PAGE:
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Teaching in college with a Master's

  1. Jun 22, 2011 #1
    Hi,

    A question for all of the college/university teachers out there: Do good, full-time teaching positions for someone with only a Master's exist at the college level? If so, how rare/difficult to obtain are such positions? Does one have to be willing to relocate often?

    I currently hold BS degrees in math and physics and an MS officially in math -- mostly math classes, but physics research, so I consider myself qualified to teach either subject. However, I cannot see myself in a tenure or tenure-track position doing research, grants, and the like. I just want to teach (and earn a decent wage doing so). And I'm not sure whether I want to spend 4+ years on a PhD if I'm not going to be looking for postdoc/tenure positions (I've made another post on that subject).

    So, is there anything out there for folks like me? Your insight is greatly appreciated! =)
     
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  3. Jun 22, 2011 #2

    Pengwuino

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    There exist full-time teaching positions for people with MS degrees. I suspect it's far more prevalent at state schools and departments without PhD programs. I can't say if they're good or not, it depends on your definition of good.
     
  4. Jun 25, 2011 #3
    As a data point, our state flagship university has 3 lecturers in physics: none of whom are full time, and all of whom have PhD's. I'm not sure about math. Some of the lower level math classes are much smaller... so they employ more. But whether or not those classes will stay small in a poor economy?

    Also, whether or not any university will hire full-time in a poor economy? Full-time means benefits-expenses in terms of heath care and retirement plans. I think there are lots of hiring freezes and plans to replace full-time with part-time (or not replace at all) -- especially with regards to staff and "term hires" (which include teaching positions). This is how a lot of universities are making up budget shortfalls (which hit state institutions harder than private).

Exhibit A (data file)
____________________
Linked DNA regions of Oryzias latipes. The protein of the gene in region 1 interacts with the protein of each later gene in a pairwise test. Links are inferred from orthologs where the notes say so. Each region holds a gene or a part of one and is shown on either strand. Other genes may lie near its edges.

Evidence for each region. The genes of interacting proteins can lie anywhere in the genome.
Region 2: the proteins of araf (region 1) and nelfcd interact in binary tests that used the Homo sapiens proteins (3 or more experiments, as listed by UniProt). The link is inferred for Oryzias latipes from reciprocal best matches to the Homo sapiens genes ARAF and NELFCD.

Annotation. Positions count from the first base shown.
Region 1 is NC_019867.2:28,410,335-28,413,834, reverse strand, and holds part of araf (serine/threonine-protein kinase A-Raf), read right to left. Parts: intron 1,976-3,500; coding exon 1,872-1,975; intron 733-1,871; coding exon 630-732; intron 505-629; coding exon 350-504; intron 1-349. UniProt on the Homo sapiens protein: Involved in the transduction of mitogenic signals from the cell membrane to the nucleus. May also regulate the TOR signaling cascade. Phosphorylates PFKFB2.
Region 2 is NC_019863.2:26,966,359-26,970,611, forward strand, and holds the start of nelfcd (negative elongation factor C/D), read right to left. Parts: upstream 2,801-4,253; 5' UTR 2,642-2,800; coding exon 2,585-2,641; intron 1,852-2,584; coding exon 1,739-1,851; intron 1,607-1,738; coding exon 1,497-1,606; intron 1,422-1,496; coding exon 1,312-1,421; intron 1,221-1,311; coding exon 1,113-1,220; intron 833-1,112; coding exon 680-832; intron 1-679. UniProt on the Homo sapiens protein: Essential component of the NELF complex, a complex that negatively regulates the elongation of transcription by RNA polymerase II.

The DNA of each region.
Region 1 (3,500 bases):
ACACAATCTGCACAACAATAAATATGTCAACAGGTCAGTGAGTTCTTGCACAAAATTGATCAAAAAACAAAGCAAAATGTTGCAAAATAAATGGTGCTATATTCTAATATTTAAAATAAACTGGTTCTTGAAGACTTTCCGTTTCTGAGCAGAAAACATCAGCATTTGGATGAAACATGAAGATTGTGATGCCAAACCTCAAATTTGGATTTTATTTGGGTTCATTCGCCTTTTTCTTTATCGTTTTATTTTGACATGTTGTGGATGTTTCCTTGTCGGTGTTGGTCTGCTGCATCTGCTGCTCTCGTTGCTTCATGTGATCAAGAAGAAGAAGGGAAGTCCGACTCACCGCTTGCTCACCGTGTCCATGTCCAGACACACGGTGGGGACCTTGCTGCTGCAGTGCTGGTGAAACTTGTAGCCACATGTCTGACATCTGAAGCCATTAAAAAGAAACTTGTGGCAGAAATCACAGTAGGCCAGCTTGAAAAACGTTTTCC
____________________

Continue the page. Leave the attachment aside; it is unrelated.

Not that your full-time teaching chances improve much with the PhD. Very small, marginal schools, perhaps those who programs aren't really accredited. Generally even liberal arts schools will want you to have some research program. Maybe you can get a job running the departments educational labs. But even then, good luck. Generally the really old-guy faculty member presently supervising the labs will supervise those labs until he dies. (Sorry about that crass statement. I normally don't do that, but it was too tempting...)
     
  5. Jun 25, 2011 #4

    Andy Resnick

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    Another data point- my university (large public state school) requires a PhD (or equivalent) for any tenure-track appointment. Non-tenure track appointments (i.e. instructor/adjunct/part-time/lab supervisor, etc) have no such requirement.

    In our school (Science and Health Professions), the majority of non-tenure positions are filled with non-PhDs. I don't know the specifics, but I wouldn't be surprised if most of those folks had MS degrees.

    Given that, are there full-time, non-tenure track teaching positions? At my institution there may be a few, but the overwhelming majority of non-tenure track teachers are part-time or on short-term (3-5 year) nonrenewable contracts. There are full-time non-tenure track "permanent" positions, but those people are skilled laboratory staff- lab managers, techs, machinists, etc.

    I know a little about our local community colleges, and my understanding is that a PhD is not required for *any* position- however, I do not know anything about the employment contracts at those colleges.
     
  6. Jul 3, 2011 #5
    I work at a community college and many of the faculty members have masters degrees. Many work part time but I know of at least one individual with a masters degree who is both tenured and works full time. From the school website I can see that others are on this track as well in a variety of subjects.
     
  7. Jul 15, 2011 #6

    bcrowell

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    I teach physics at a community college in California. Three out of four physics instructors have PhDs. The percentage is about the same in other natural sciences.

    I've been on several hiring committees for full-time jobs at my school. Having a PhD is a huge advantage, but we do still sometimes hire people with a master's.

    Currently, in California, your chances of getting hired full-time at a state school are zero, regardless of whether you have a PhD or not. It's just a matter of the state budget.